Day Jobs Kill Dreams: Artists For a Work-Free America

Are you ready to put on your quack hat?
Quack hat. I mean, the AFWFA has two totally different sides to it, it has the total Dada element of just, "This is the most ridiculous organization that could possibly exist in the world and it's not to be taken seriously at all and it's just to counter all the polluted information that exists in media." Part of it is just sticking your finger in the air and putting out all this propaganda that doesn't really make sense and makes people confused and makes people -- did you see Adbusters' "Cyborg Manifesto"? AFWFA is kind of that similar idea of, it's not something that you have to believe in, or not believe in, but it's something that encourages a dialogue. You know, "What's the role of work in our society?" Some people say, "Yeah, that's the best thing and that should happen," and some people are, like, "What do you mean, that could never happen," and other people are like, "Well, you work more than anybody I know, so you don't live this thing," and so there's that idea of opening up that dialogue. Some people are really offended by it, they think that you're a fascist or that you're some really evil political group or something. And that's really not what it's about, it's just a matter of putting out an idea and having people talk about it.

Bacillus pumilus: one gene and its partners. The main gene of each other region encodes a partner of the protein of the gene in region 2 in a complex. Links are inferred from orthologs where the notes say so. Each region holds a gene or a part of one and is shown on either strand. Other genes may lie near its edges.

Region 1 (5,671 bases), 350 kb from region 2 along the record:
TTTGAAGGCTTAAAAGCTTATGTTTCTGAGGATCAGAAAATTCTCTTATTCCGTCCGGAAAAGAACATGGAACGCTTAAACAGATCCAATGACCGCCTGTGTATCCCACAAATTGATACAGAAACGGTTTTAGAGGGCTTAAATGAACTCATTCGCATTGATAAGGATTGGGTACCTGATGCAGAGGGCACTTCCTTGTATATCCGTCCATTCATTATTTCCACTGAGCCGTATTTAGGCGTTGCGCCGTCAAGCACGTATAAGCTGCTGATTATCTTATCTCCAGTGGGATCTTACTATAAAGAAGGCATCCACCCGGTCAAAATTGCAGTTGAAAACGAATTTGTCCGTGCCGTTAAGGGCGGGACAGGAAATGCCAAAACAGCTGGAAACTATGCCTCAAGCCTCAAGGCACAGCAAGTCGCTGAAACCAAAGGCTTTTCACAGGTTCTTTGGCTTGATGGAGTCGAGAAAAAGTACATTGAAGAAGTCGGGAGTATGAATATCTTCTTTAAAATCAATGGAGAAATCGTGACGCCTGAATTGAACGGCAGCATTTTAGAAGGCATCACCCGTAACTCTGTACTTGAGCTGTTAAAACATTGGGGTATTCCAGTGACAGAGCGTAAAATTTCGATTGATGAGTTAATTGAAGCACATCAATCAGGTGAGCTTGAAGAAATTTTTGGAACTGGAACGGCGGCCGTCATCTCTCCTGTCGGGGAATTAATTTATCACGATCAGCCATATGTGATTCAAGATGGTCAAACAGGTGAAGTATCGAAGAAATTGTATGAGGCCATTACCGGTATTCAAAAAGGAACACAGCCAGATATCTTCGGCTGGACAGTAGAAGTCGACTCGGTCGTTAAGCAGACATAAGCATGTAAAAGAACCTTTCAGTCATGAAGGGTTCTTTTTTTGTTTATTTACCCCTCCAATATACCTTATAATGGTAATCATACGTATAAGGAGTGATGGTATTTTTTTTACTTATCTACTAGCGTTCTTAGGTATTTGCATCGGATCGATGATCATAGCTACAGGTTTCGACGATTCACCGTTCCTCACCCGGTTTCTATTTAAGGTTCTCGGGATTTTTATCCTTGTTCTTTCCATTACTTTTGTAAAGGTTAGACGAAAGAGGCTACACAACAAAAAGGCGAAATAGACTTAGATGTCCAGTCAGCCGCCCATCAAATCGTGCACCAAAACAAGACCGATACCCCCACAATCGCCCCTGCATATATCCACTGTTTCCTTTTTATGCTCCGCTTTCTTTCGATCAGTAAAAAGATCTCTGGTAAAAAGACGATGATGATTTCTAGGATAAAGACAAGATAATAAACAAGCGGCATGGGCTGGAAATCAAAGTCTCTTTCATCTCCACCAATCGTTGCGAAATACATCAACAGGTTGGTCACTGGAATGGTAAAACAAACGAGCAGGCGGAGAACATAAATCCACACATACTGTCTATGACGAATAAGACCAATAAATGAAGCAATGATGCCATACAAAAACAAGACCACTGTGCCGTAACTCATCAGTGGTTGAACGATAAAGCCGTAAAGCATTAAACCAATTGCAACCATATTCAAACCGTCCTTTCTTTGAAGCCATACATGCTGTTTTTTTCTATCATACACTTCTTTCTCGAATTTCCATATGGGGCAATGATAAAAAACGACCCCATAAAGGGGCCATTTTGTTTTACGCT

AFWFA started with a protest that we did at the Federal Building [in downtown Seattle] in 1995. We got about a hundred people down there with T-shirts and signs and stickers and little booklets to hand out and we protested on a Monday. It was great.

What were you protesting?
Work. We had signs printed -- Mondays Should Be Fun Days, Alarm Clocks Kill Dreams -- all these great little slogans and everyone was really confused. Everyone was walking by, going, "What's going on?" But that's the mechanics of it. Ultimately, it's something that I do believe in, which is what makes it scary.

Let's back up for a second. AFWFA is Artists For a Work Free America. Mission statement, bottom line, one-word description ...
We believe that all people are artists and that our society tries to box us into a work culture that is very damaging. Most of the world's problems are founded upon expression. Some form of lack of expression, some form of miscommunication. Some form of repression, some form of people not being able to communicate. Whether it's in the family, whether it's in the government, whether it's in some group of friends, I think most of the problems come from a lack of self expression. Or a lack -- a miscommunication -- of expression.

Artists for a Work Free America is saying: You don't have to go to art school to be an artist, you don't have to be a great painter to paint, you don't have to be a great writer to write, but that is something that makes us human. I believe in that. The timing of AFWFA is such that, we're on the cusp of this technological revolution that challenges the role of humans in the world. It's like, if you have a robot that can build a car and you're a blue-collar worker, you're like, "OK, I've been building cars for 20 years and now I've got this machine that does it," or "I've been a gas station attendant," or "I've been an accountant and now people buy this accounting software and they don't need me"; technology threatens people's purpose as humans. We take pride in, "I'm a plumber," or "I'm a lawyer," or "I'm a doctor," and that's what our identity is, those work-driven things. Technology is only going to challenge that even more.